Over the past few years, I have received calendars that hold images of artwork found in Polish church collections. One painting that I found depicts Kyiv Pechersk Lavra, a church monastery in Ukraine, as well as its founders Saints Anthony and Theodosius. I responded to the picture because of the way the figures mirror each other. Perhaps this is symbolic of the way saints closely match each other in their words and deeds. I was also curious about the background buildings and was surprised to find that the depiction was of Ukraine and not Poland. With the current war initiated by Russia, it is hard to know if sacred places such as Kyiv Pechersk Lavra will remain safe. However, the image and the idea of place provided a point of focus to pray for Ukraine.
While the image above comes from a 2020 calendar, nearly two years later the war reminds us that in a heartbeat lives are changed. Hopefully, the madness will end sooner than later and there can be renewed work toward peace and prosperity.
A switch occurs and a light goes on. It takes a fraction of a second. The fact that it works is immediate and clear. However, what does the light reveal, what is in the darkness, and where does the light’s energy come from? The fact that illumination occurred is a simple observation, while the meaning and science of light is an expansive subject.
I made a drawing akin to the act of switching on a light. Likewise, the drawing was to be simple (i.e. providing directness and a demonstrative outcome without being overly labored). While some of these goals were attained, I found that simplicity was an abstract idea about where we stop looking or investigating and where we let complexity rest. If one compared two examples (e.g. a drawing of a light on and off) one could make an assumption or judgement about which is simpler.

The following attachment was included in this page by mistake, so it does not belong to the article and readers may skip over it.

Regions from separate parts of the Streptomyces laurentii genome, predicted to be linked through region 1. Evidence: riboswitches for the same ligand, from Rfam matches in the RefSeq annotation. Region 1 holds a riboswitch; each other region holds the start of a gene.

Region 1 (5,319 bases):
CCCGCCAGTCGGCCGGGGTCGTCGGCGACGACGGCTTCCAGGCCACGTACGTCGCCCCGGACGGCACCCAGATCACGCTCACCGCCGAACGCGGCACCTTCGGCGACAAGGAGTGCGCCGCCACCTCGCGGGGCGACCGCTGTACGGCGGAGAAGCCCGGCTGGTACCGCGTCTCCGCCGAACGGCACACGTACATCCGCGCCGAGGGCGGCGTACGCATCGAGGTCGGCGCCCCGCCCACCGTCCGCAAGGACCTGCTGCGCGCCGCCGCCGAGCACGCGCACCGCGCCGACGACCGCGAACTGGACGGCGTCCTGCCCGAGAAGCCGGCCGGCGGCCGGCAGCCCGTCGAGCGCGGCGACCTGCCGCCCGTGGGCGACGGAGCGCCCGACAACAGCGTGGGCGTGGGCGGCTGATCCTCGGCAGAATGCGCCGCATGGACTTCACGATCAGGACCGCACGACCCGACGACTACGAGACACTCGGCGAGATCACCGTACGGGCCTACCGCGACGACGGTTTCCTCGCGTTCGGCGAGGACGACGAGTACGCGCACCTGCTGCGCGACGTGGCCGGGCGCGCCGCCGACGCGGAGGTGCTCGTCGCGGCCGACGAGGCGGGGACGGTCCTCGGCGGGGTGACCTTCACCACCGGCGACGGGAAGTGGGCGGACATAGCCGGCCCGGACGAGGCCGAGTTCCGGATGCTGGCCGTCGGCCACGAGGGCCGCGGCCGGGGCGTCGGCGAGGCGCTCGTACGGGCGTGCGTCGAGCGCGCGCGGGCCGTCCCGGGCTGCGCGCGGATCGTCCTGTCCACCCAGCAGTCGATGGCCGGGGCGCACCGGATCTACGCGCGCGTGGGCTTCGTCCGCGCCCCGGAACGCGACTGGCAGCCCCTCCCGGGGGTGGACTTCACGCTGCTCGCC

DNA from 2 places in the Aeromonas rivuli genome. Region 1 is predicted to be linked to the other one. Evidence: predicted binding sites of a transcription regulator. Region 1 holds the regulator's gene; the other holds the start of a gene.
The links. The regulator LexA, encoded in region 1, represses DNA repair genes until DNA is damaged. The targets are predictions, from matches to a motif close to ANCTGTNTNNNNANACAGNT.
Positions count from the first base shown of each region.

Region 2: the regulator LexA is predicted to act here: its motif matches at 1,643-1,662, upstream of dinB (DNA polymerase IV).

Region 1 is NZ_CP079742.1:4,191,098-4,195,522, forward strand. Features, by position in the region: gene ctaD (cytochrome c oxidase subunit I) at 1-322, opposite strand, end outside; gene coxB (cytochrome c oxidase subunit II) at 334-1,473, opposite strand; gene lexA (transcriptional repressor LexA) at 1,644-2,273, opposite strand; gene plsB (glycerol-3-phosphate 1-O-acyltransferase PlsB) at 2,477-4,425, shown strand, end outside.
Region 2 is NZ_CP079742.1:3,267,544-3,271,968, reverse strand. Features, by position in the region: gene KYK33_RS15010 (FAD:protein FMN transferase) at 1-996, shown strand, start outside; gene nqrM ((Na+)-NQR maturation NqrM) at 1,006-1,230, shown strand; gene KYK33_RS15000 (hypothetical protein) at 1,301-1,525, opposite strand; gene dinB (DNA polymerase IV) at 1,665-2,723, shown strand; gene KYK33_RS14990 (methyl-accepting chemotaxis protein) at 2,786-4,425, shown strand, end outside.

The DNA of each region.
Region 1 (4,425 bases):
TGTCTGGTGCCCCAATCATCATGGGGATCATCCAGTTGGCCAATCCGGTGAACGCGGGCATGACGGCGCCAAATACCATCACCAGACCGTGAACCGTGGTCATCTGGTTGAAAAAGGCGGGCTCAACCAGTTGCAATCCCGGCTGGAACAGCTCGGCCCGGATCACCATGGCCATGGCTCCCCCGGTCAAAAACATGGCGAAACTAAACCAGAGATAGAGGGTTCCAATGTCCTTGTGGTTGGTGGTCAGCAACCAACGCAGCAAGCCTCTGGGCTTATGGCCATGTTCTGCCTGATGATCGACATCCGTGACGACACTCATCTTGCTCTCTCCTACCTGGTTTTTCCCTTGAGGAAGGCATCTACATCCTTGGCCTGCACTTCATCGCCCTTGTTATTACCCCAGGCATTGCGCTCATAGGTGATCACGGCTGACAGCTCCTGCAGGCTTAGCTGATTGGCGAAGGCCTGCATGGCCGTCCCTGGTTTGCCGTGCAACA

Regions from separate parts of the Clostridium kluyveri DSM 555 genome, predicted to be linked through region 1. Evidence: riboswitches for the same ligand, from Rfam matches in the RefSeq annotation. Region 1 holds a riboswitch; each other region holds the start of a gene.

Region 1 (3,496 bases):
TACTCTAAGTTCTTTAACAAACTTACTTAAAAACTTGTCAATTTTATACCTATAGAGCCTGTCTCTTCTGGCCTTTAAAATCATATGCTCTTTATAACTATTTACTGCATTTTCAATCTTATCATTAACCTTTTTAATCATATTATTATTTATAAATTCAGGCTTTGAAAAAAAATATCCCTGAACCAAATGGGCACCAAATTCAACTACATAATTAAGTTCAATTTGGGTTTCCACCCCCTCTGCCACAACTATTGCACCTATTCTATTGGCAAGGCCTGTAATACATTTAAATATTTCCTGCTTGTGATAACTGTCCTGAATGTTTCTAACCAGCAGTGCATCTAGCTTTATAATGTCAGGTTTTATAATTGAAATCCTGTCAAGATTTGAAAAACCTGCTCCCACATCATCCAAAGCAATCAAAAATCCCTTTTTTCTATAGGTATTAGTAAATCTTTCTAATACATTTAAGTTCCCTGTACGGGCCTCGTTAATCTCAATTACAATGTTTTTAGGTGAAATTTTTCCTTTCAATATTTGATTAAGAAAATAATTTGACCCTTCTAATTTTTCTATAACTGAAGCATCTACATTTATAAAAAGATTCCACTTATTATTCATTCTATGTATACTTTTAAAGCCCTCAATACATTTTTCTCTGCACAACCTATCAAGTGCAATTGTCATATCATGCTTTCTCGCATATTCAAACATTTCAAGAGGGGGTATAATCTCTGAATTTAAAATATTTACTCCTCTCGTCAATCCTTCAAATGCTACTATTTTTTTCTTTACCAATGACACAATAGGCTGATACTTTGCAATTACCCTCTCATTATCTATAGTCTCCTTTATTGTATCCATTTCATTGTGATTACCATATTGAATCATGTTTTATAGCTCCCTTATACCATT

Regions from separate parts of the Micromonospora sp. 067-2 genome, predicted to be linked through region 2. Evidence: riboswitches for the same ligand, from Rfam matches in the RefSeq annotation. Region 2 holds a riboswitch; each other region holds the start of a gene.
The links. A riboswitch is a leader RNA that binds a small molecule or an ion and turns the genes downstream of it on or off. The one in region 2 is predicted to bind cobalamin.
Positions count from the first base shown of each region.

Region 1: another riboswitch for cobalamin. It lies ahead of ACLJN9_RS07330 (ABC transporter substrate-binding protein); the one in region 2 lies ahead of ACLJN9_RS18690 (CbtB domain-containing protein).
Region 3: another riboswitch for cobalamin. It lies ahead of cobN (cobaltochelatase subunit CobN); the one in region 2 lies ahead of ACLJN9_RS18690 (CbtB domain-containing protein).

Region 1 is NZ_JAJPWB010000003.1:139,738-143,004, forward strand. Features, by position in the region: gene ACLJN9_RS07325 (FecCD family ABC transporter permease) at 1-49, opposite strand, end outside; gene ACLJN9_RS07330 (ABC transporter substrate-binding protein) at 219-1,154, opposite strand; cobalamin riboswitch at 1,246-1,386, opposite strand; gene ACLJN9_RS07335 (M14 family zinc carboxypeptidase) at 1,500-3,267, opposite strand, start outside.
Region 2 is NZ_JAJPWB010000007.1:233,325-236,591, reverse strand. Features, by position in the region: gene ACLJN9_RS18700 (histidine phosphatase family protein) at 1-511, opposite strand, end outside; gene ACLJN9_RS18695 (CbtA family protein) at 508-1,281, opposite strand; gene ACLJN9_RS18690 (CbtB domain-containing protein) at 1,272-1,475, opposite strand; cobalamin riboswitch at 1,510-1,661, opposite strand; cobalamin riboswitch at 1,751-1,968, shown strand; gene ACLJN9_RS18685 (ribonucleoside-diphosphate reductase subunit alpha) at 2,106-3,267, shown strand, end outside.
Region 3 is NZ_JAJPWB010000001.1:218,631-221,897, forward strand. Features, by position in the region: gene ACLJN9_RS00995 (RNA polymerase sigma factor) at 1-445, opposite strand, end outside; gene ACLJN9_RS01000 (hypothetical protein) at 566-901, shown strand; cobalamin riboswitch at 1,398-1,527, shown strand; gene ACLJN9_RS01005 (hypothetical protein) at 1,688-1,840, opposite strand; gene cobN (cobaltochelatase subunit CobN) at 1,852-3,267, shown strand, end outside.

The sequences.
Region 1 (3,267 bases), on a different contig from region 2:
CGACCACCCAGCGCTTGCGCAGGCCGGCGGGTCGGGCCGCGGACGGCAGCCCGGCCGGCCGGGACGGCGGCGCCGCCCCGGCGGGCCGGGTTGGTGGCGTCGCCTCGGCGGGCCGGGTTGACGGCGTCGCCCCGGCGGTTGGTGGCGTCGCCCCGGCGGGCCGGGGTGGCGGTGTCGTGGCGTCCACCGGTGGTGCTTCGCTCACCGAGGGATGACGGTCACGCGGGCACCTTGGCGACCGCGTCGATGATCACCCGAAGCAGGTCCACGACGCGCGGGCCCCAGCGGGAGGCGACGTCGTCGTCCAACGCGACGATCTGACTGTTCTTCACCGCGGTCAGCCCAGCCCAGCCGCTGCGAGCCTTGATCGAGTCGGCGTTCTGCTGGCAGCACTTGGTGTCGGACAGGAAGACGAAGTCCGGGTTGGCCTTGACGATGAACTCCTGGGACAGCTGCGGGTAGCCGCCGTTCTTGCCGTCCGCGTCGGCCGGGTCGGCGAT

Simplicity requires a reference. It is the comparison that allows for an accurate judgement. However, a judgement is not always easy. Because constraint is a key indicator of simplicity, I remain unconvinced that simplicity is synonymous with minimalism. Where simplicity requires us to stop, the minimalist impulse encourages us to look in an expansive way with less. Minimalism shows us that the criterion to make a judgement about simplicity can be too simple. In other words, what is simple is not always so simple.
It may appear like simplicity is being disparaged or an impossibility. However, simplicity can bring enhancement and order where there are challenges. When engineers and computer scientists create a structure, it may require complexity. However, the goal is not complexity. Rather, the goal is to make the complex organized, manageable, and thus simpler. On a personal level simplicity is important because we need to know the limits. When an activity adversely effect another activity, eventually we need to stop one of the pursuits for the sake of simplicity. This judgement is not often easy and requires case by case reflections to reach the best balance.
With regard to a balance, looking at my drawing, I wonder if I passed the simplicity test? The answer is that the light works, but the process and results are not so simple. It is a mix, and this is what provides a small measure of character.